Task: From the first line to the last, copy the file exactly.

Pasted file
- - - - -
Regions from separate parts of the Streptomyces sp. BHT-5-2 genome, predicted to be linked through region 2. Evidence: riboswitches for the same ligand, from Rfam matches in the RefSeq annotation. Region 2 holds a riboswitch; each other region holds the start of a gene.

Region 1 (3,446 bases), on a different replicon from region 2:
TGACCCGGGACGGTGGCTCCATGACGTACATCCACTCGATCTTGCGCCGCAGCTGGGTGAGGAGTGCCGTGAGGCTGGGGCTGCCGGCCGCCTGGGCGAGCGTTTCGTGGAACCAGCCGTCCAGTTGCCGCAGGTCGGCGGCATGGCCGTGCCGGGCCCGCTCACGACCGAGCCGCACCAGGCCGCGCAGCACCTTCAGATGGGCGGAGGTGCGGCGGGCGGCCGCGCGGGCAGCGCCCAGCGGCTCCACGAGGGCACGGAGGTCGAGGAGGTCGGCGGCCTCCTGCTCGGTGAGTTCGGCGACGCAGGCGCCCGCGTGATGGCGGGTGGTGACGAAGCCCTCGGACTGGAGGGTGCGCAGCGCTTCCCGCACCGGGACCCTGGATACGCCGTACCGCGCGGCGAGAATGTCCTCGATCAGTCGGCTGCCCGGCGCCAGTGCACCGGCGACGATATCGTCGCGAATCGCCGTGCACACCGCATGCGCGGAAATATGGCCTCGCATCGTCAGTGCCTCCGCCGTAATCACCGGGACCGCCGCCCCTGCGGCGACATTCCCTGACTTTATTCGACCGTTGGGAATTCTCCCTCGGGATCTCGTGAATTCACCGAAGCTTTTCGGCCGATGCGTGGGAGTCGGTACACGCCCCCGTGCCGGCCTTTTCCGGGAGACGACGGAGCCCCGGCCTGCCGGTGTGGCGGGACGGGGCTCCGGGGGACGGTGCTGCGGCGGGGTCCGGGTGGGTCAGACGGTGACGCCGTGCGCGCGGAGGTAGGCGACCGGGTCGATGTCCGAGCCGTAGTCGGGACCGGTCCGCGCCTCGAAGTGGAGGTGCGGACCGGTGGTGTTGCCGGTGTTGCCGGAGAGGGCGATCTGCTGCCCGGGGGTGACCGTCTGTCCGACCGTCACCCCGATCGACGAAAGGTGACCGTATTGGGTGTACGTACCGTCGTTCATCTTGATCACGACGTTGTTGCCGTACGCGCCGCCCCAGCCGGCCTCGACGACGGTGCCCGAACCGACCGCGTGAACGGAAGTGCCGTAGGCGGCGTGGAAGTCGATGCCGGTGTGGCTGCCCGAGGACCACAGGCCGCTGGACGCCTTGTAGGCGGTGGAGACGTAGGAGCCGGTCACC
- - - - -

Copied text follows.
Regions from separate parts of the Streptomyces sp. BHT-5-2 genome, predicted to be linked through region 2. Evidence: riboswitches for the same ligand, from Rfam matches in the RefSeq annotation. Region 2 holds a riboswitch; each other region holds the start of a gene.

Region 1 (3,446 bases), on a different replicon from region 2:
TGACCCGGGACGGTGGCTCCATGACGTACATCCACTCGATCTTGCGCCGCAGCTGGGTGAGGAGTGCCGTGAGGCTGGGGCTGCCGGCCGCCTGGGCGAGCGTTTCGTGGAACCAGCCGTCCAGTTGCCGCAGGTCGGCGGCATGGCCGTGCCGGGCCCGCTCACGACCGAGCCGCACCAGGCCGCGCAGCACCTTCAGATGGGCGGAGGTGCGGCGGGCGGCCGCGCGGGCAGCGCCCAGCGGCTCCACGAGGGCACGGAGGTCGAGGAGGTCGGCGGCCTCCTGCTCGGTGAGTTCGGCGACGCAGGCGCCCGCGTGATGGCGGGTGGTGACGAAGCCCTCGGACTGGAGGGTGCGCAGCGCTTCCCGCACCGGGACCCTGGATACGCCGTACCGCGCGGCGAGAATGTCCTCGATCAGTCGGCTGCCCGGCGCCAGTGCACCGGCGACGATATCGTCGCGAATCGCCGTGCACACCGCATGCGCGGAAATATGGCCTCGCATCGTCAGTGCCTCCGCCGTAATCACCGGGACCGCCGCCCCTGCGGCGACATTCCCTGACTTTATTCGACCGTTGGGAATTCTCCCTCGGGATCTCGTGAATTCACCGAAGCTTTTCGGCCGATGCGTGGGAGTCGGTACACGCCCCCGTGCCGGCCTTTTCCGGGAGACGACGGAGCCCCGGCCTGCCGGTGTGGCGGGACGGGGCTCCGGGGGACGGTGCTGCGGCGGGGTCCGGGTGGGTCAGACGGTGACGCCGTGCGCGCGGAGGTAGGCGACCGGGTCGATGTCCGAGCCGTAGTCGGGACCGGTCCGCGCCTCGAAGTGGAGGTGCGGACCGGTGGTGTTGCCGGTGTTGCCGGAGAGGGCGATCTGCTGCCCGGGGGTGACCGTCTGTCCGACCGTCACCCCGATCGACGAAAGGTGACCGTATTGGGTGTACGTACCGTCGTTCATCTTGATCACGACGTTGTTGCCGTACGCGCCGCCCCAGCCGGCCTCGACGACGGTGCCCGAACCGACCGCGTGAACGGAAGTGCCGTAGGCGGCGTGGAAGTCGATGCCGGTGTGGCTGCCCGAGGACCACAGGCCGCTGGACGCCTTGTAGGCGGTGGAGACGTAGGAGCCGGTCACC